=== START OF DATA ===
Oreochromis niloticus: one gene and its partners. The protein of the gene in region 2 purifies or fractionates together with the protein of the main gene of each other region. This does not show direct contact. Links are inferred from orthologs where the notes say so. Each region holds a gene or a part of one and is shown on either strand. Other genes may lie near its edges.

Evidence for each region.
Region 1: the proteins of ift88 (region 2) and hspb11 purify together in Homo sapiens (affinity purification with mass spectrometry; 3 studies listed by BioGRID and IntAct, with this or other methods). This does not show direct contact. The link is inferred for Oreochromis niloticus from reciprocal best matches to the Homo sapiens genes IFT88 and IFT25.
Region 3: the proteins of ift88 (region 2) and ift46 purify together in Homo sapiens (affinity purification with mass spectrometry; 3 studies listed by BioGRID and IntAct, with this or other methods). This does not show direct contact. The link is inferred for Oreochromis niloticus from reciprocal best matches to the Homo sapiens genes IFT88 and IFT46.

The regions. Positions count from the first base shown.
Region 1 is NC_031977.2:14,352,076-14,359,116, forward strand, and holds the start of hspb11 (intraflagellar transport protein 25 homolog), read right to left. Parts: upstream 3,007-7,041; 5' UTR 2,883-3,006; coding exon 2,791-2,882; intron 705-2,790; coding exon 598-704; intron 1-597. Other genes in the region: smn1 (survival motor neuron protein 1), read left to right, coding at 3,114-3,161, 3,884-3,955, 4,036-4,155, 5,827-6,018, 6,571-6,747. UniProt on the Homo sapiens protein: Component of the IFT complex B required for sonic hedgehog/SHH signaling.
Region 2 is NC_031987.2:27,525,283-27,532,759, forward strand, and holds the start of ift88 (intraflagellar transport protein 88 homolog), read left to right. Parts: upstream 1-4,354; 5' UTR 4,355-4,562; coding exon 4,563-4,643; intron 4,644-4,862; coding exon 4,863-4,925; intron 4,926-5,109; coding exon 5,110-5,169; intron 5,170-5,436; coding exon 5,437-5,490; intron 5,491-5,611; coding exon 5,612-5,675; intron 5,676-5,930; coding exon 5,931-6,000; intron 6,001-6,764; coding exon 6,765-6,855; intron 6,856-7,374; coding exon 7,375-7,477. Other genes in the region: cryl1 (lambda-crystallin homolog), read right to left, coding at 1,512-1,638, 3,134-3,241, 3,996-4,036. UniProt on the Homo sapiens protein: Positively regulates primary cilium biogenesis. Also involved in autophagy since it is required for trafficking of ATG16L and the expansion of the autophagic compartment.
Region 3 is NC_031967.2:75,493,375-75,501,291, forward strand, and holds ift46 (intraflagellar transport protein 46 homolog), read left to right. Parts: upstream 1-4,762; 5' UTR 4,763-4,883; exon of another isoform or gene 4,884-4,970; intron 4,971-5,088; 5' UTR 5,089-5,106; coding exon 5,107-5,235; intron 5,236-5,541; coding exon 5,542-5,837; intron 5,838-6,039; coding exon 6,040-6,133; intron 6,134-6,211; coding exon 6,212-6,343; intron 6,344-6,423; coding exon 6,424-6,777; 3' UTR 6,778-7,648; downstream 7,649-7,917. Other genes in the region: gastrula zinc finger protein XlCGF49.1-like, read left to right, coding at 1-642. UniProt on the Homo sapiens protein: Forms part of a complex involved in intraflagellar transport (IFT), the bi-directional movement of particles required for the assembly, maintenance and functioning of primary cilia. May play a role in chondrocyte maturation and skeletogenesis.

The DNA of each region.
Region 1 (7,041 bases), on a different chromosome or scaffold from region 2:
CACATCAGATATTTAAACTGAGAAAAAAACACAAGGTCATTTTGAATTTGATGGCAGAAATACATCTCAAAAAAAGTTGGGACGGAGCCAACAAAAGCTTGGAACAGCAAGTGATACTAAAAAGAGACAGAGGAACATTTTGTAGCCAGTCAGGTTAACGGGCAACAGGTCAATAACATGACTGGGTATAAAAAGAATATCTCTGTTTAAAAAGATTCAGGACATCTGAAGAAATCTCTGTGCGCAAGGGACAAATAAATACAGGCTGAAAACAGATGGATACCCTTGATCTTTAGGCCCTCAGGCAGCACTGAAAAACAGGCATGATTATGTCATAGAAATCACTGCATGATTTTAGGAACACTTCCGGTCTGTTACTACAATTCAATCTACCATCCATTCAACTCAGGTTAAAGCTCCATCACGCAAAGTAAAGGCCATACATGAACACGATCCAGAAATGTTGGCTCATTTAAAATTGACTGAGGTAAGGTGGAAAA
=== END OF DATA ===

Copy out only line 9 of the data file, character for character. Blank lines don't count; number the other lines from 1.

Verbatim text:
The DNA of each region.